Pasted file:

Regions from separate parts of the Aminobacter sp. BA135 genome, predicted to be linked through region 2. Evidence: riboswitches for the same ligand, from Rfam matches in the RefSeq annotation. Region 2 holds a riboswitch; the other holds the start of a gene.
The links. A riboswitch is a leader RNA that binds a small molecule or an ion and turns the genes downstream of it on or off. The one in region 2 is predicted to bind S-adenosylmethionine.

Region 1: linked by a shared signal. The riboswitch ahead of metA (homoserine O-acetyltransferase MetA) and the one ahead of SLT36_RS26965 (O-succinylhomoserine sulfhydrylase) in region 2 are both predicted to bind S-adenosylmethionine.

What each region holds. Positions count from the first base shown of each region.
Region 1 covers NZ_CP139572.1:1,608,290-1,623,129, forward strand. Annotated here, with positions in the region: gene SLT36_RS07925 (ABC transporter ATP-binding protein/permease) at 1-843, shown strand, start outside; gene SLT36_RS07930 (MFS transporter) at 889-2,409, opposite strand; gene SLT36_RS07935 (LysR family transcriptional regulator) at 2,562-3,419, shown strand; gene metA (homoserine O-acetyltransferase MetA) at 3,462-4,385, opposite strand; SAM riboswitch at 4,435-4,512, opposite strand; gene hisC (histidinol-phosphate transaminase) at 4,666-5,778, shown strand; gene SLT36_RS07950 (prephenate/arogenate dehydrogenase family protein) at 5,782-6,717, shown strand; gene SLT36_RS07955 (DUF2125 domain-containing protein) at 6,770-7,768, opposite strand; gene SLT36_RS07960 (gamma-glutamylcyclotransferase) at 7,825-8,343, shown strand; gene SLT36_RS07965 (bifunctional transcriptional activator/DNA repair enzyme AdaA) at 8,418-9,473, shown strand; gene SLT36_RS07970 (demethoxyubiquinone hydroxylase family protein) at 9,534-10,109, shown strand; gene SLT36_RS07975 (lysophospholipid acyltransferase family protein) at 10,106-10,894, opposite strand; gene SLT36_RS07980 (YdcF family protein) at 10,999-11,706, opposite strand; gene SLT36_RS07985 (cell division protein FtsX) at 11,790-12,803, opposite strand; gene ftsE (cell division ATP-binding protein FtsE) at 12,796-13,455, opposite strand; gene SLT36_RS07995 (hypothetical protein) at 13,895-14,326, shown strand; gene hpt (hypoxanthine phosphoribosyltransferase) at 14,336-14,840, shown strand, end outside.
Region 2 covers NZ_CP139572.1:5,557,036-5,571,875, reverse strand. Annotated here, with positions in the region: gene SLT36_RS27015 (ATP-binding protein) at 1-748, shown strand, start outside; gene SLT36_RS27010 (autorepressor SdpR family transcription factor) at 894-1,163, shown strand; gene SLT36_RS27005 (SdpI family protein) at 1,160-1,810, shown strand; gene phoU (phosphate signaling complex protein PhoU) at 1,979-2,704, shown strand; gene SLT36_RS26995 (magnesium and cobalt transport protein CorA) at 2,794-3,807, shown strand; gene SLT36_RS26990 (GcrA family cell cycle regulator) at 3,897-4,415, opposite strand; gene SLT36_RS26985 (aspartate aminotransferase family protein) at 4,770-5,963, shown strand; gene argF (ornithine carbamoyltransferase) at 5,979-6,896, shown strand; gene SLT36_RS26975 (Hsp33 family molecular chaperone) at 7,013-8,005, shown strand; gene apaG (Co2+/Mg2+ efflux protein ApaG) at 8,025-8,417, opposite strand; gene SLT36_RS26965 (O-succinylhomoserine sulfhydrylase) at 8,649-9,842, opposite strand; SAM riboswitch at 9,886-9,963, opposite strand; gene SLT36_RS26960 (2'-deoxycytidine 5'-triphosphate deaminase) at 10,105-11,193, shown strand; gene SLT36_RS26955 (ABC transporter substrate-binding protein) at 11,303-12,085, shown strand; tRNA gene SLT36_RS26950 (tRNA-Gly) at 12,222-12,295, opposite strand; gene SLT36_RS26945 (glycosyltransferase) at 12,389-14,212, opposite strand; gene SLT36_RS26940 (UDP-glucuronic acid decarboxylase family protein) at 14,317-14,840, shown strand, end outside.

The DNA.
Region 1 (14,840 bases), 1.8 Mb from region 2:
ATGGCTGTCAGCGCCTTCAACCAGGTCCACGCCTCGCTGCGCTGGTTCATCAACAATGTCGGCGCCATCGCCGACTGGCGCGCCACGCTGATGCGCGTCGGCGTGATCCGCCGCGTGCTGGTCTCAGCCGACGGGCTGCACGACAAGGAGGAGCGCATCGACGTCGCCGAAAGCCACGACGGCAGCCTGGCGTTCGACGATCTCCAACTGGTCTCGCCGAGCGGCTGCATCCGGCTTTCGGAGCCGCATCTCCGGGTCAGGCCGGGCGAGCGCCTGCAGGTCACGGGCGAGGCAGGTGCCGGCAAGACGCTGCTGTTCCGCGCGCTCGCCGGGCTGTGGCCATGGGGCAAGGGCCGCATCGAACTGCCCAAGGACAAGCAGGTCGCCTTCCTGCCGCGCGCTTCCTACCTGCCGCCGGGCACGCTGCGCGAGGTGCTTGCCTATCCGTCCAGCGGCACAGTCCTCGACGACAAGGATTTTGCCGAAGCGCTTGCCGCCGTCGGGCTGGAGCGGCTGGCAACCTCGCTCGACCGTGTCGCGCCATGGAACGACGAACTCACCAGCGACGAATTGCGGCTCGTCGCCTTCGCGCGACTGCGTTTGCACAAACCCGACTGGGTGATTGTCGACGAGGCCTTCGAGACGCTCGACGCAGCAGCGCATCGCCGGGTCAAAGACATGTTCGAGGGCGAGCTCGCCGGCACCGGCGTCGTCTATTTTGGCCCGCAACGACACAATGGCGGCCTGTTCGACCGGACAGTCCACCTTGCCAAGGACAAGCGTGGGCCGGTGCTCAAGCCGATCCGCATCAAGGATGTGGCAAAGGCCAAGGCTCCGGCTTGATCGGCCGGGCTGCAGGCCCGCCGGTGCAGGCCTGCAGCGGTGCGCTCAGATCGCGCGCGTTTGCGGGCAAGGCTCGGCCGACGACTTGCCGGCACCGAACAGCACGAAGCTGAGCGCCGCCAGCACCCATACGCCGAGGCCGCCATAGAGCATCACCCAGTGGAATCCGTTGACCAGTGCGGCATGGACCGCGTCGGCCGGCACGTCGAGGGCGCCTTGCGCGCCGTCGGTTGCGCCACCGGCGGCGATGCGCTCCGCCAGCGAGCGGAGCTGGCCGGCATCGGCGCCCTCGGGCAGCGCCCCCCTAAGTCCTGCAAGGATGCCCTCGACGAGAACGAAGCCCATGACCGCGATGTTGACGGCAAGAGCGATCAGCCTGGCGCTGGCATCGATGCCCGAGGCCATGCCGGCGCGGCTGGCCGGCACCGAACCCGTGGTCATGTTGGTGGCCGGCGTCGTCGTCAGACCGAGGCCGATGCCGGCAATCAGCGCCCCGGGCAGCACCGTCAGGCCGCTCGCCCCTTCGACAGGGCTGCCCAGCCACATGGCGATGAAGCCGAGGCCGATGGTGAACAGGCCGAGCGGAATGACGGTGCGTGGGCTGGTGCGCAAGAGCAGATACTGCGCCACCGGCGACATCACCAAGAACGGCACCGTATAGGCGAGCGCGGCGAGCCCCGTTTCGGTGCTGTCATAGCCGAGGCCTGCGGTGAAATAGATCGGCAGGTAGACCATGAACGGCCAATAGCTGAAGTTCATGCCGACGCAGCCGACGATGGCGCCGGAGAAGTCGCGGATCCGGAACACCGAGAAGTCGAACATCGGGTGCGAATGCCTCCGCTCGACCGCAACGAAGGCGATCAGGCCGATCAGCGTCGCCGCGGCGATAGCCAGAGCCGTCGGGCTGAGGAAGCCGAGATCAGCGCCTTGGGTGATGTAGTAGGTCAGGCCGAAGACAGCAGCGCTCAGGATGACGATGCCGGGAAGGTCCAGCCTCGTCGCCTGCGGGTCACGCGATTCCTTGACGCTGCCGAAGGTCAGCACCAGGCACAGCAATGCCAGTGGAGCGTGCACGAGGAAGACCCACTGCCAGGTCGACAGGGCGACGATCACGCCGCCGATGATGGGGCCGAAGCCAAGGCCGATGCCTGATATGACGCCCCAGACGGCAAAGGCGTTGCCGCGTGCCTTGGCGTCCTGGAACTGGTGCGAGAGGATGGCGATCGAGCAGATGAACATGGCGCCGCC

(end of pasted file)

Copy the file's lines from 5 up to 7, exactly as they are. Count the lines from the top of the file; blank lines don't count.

Region 1 covers NZ_CP139572.1:1,608,290-1,623,129, forward strand. Annotated here, with positions in the region: gene SLT36_RS07925 (ABC transporter ATP-binding protein/permease) at 1-843, shown strand, start outside; gene SLT36_RS07930 (MFS transporter) at 889-2,409, opposite strand; gene SLT36_RS07935 (LysR family transcriptional regulator) at 2,562-3,419, shown strand; gene metA (homoserine O-acetyltransferase MetA) at 3,462-4,385, opposite strand; SAM riboswitch at 4,435-4,512, opposite strand; gene hisC (histidinol-phosphate transaminase) at 4,666-5,778, shown strand; gene SLT36_RS07950 (prephenate/arogenate dehydrogenase family protein) at 5,782-6,717, shown strand; gene SLT36_RS07955 (DUF2125 domain-containing protein) at 6,770-7,768, opposite strand; gene SLT36_RS07960 (gamma-glutamylcyclotransferase) at 7,825-8,343, shown strand; gene SLT36_RS07965 (bifunctional transcriptional activator/DNA repair enzyme AdaA) at 8,418-9,473, shown strand; gene SLT36_RS07970 (demethoxyubiquinone hydroxylase family protein) at 9,534-10,109, shown strand; gene SLT36_RS07975 (lysophospholipid acyltransferase family protein) at 10,106-10,894, opposite strand; gene SLT36_RS07980 (YdcF family protein) at 10,999-11,706, opposite strand; gene SLT36_RS07985 (cell division protein FtsX) at 11,790-12,803, opposite strand; gene ftsE (cell division ATP-binding protein FtsE) at 12,796-13,455, opposite strand; gene SLT36_RS07995 (hypothetical protein) at 13,895-14,326, shown strand; gene hpt (hypoxanthine phosphoribosyltransferase) at 14,336-14,840, shown strand, end outside.
Region 2 covers NZ_CP139572.1:5,557,036-5,571,875, reverse strand. Annotated here, with positions in the region: gene SLT36_RS27015 (ATP-binding protein) at 1-748, shown strand, start outside; gene SLT36_RS27010 (autorepressor SdpR family transcription factor) at 894-1,163, shown strand; gene SLT36_RS27005 (SdpI family protein) at 1,160-1,810, shown strand; gene phoU (phosphate signaling complex protein PhoU) at 1,979-2,704, shown strand; gene SLT36_RS26995 (magnesium and cobalt transport protein CorA) at 2,794-3,807, shown strand; gene SLT36_RS26990 (GcrA family cell cycle regulator) at 3,897-4,415, opposite strand; gene SLT36_RS26985 (aspartate aminotransferase family protein) at 4,770-5,963, shown strand; gene argF (ornithine carbamoyltransferase) at 5,979-6,896, shown strand; gene SLT36_RS26975 (Hsp33 family molecular chaperone) at 7,013-8,005, shown strand; gene apaG (Co2+/Mg2+ efflux protein ApaG) at 8,025-8,417, opposite strand; gene SLT36_RS26965 (O-succinylhomoserine sulfhydrylase) at 8,649-9,842, opposite strand; SAM riboswitch at 9,886-9,963, opposite strand; gene SLT36_RS26960 (2'-deoxycytidine 5'-triphosphate deaminase) at 10,105-11,193, shown strand; gene SLT36_RS26955 (ABC transporter substrate-binding protein) at 11,303-12,085, shown strand; tRNA gene SLT36_RS26950 (tRNA-Gly) at 12,222-12,295, opposite strand; gene SLT36_RS26945 (glycosyltransferase) at 12,389-14,212, opposite strand; gene SLT36_RS26940 (UDP-glucuronic acid decarboxylase family protein) at 14,317-14,840, shown strand, end outside.

The DNA.